Christal Ann Rice Cooper on July 22, 2019

Christal Ann Rice Cooper on July 22, 2019

Thursday, May 9, 2019

#104 Backstory of the Poem "How to tell my dog I"m dying" by Richard Fox



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*** The CRC Blog welcomes submissions from published and unpublished poets for BACKSTORY OF THE POEM series.  Contact CRC Blog via email at caccoop@aol.com or personal Facebook messaging at https://www.facebook.com/car.cooper.7

****This is #104 in a never-ending series called BACKSTORY OF THE POEM where the Chris Rice Cooper Blog (CRC) focuses on one specific poem and how the poet wrote that specific poem.  All BACKSTORY OF THE POEM links are at the end of this piece. 

#104 Backstory of the Poem
“How to tell my dog I’m dying”
by Richard Fox
Can you go through the step-by-step process of writing this poem from the moment the idea was first conceived in your brain until final form? In 2016, I was diagnosed with terminal cancer. My wife, children, family, and friends understand what that means. When I die, they will know why my physical remains have disappeared. 


       How do I explain this to my dog? Does he comprehend how sick I am? Human and dog are bound by miraculous ties. We share our lives in a unique way.
My approach is to free-write on my computer, then pick away at it until I’m satisfied to call it a draft. I bring my drafts to my writing group (been together since 1998) for feedback. Then I work the poem until I’m ready to “abandon” it. “How to tell my dog I’m dying” followed a different path. Version #1 was submitted to journals. In the interim, I had a manuscript consultation for You’re my favorite horse (published by Big Table Publishing in 2017). 

The poem was singled out and we broke it down in great detail. I looked with fresh eyes and the result was the final version.The poem is free verse. I never considered a traditional form.
Where were you when you started to actually write the poem? And please describe the place in great detail. I was on a break in treatment between brain radiation and chemotherapy for my lungs. We went to Sanibel Island and my dog & I walked the beach daily. Mortality and the scope of pending treatment occupied my thoughts. My dog has a special expression that he shows only me. He’s communicating love and happiness. We’d stop and watch the waves, dolphins, and pelicans. I talked to him and he listened using a paw or a kiss to answer. I told him I was sick and dying, that I would leave him one day, that there was no choice. What could he perceive through his senses? What do dogs understand about the cycle of life?
I sat on the couch with my dog next to me sleeping. He knows when I’m writing and when I finish a session. The poem came easily. It was time to get the words on paper where I would learn what I was really thinking. Once on the page, the distress lost most of its power.
What month and year did you start writing this poem? September 2016 is my best estimate.
How many drafts of this poem did you write before going to the final? (And can you share a photograph of your rough drafts with pen markings on it?) I can’t write with pen and paper. Disability issue.]
I free-write then pick, pick, pick at the poem. Imagine I had a working draft, a draft, and then version #1. Later, i ripped the poem apart, brought it back to my writing group, and ended with the finial version.

Were there any lines in any of your rough drafts of this poem that were not in the final version? And can you share them with us? I cut many lines that I loved. It hurt but I knew it made the poem stronger. One of the challenges of writing poetry is knowing that only the vital words will remain, that I cannot fall in love with lines. If a word does not do a singular job, it must go. Brevity with clarity is the goal.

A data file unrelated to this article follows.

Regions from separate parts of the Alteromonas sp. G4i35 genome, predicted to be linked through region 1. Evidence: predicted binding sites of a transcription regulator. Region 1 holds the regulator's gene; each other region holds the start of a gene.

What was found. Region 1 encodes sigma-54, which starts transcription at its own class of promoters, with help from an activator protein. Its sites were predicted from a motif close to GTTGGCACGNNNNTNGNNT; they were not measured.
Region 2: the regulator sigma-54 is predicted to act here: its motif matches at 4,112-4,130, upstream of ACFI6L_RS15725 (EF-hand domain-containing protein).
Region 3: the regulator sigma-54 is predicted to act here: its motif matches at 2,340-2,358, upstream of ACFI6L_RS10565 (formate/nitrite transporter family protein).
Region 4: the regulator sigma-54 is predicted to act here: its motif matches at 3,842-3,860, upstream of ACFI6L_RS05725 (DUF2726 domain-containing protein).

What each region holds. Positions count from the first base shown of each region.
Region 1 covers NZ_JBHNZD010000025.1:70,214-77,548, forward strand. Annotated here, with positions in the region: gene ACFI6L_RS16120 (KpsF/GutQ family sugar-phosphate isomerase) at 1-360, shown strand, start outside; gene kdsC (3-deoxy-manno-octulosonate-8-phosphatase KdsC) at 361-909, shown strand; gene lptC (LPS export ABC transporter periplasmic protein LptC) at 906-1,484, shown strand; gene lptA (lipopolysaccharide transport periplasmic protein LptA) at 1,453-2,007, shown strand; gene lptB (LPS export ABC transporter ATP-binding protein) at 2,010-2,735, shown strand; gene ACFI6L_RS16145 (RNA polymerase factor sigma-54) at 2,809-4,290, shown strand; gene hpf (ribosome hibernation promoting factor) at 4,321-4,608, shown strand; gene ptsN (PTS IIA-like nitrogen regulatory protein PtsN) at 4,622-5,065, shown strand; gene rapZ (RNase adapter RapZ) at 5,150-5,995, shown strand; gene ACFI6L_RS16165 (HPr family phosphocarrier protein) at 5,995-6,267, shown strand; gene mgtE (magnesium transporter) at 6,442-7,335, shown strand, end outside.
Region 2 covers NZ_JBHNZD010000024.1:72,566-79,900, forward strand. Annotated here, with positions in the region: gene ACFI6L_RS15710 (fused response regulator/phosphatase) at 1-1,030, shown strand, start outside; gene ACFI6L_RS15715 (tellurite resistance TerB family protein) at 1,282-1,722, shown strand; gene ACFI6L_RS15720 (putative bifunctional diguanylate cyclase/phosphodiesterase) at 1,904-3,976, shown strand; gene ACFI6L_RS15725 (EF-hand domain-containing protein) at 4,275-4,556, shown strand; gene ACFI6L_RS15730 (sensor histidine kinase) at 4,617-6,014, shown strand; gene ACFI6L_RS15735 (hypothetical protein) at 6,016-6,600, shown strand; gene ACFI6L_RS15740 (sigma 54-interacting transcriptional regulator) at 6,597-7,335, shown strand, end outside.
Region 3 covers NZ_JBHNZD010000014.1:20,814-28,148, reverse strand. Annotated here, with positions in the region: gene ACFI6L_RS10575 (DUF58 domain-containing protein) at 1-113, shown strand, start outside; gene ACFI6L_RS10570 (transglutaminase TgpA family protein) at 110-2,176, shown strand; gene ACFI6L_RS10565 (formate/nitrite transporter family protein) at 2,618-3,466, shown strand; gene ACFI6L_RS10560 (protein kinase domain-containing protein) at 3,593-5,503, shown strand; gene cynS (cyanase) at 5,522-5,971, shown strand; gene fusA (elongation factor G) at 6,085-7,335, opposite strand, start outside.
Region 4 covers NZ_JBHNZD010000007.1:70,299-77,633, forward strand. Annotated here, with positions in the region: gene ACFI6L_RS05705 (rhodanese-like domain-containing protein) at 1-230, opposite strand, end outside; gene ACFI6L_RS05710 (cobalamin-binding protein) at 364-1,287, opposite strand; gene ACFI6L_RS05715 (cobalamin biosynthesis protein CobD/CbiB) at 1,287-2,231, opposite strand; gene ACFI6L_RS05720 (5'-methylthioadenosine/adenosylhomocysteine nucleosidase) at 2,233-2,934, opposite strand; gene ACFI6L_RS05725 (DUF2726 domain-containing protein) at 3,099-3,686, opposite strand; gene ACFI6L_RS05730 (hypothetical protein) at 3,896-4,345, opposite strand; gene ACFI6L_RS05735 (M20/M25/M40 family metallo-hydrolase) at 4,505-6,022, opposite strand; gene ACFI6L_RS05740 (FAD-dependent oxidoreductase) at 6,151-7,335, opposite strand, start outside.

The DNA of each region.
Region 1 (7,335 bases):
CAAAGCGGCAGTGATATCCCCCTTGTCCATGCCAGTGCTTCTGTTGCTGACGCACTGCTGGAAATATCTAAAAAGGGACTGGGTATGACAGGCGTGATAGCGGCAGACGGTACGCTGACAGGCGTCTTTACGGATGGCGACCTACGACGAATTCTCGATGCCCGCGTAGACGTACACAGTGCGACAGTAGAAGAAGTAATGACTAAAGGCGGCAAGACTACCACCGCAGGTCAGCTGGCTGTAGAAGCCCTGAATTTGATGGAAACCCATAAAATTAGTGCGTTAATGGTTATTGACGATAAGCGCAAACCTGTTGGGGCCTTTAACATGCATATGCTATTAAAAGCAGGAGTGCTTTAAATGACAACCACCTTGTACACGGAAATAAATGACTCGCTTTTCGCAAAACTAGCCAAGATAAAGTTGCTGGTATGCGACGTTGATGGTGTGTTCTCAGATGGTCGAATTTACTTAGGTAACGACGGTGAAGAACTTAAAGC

The cut lines jump out when comparing the two versions.

What do you want readers of this poem to take from this poem? The poem is direct. With all poems, I want the reader to find find themselves in the space between the words. The images should be revealing for reader and writer.
Which part of the poem was the most emotional of you to write and why? The last verse. It’s fear without answer.
Has this poem been published before? And if so where? Soul-Lit http://soul-lit.com/poems/V15/ 9.
Anything you would like to add? Thank you for this opportunity, Car.
how to tell my dog I'm dying
Bailey smells blood, discharge from my incisions. He crawls on his belly, ears pulled back
when I groan, pillow to side, after a cough.
Bailey curls his back to my waist, sniffs and stares in my face, watches me spit into a bowl.
I need the toilet. He leaps off the bed,
trails me to the bathroom. I think back to his puppy days, following him until he peed.
When I die, I want him to watch over me, to know that my body became a corpse, to know I didn't just leave him.
Richard H. Fox dreams three-decker rainbows encircle The Woo. When not writing about rock ’n roll or youthful transgressions, his poems focus on cancer drawing on hope, humor, and unforeseen gifts. He is the author of three poetry collections: Time Bomb (2013), wandering in puzzle boxes (2015), You’re my favorite horse (2017) and a chapbook: The Complete Uncle Louie Poems (2017). The winner of the 2017 Frank O’Hara Prize, he seconds Stanley Kunitz' motion that people in Worcester are "provoked to poetry.”
smallpoetatlarge.com




BACKSTORY OF THE POEM LINKS

001  December 29, 2017
Margo Berdeshevksy’s “12-24”

002  January 08, 2018
Alexis Rhone Fancher’s “82 Miles From the Beach, We Order The Lobster At Clear Lake Café”

003 January 12, 2018
Barbara Crooker’s “Orange”

004 January 22, 2018
Sonia Saikaley’s “Modern Matsushima”

005 January 29, 2018
Ellen Foos’s “Side Yard”

006 February 03, 2018
Susan Sundwall’s “The Ringmaster”

007 February 09, 2018
Leslea Newman’s “That Night”

008 February 17, 2018
Alexis Rhone Fancher “June Fairchild Isn’t Dead”

009 February 24, 2018